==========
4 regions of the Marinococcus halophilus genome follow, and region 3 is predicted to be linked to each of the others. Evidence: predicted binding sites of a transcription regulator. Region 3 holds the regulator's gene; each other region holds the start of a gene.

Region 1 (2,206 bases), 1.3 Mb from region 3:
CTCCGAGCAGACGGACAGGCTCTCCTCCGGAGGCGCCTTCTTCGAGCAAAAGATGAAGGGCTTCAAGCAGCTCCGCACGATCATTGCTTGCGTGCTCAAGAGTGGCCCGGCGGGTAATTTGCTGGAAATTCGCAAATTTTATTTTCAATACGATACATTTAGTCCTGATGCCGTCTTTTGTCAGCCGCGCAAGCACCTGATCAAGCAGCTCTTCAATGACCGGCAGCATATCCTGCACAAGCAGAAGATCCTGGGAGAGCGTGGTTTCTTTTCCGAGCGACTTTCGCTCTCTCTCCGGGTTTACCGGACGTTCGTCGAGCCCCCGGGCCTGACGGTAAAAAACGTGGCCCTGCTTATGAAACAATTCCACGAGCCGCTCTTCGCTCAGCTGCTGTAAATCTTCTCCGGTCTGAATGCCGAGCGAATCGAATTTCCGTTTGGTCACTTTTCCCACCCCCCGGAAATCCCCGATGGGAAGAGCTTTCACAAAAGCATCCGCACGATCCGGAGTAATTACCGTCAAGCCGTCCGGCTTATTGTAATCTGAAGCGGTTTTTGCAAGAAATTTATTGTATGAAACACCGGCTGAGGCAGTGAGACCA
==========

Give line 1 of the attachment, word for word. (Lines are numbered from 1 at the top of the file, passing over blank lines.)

4 regions of the Marinococcus halophilus genome follow, and region 3 is predicted to be linked to each of the others. Evidence: predicted binding sites of a transcription regulator. Region 3 holds the regulator's gene; each other region holds the start of a gene.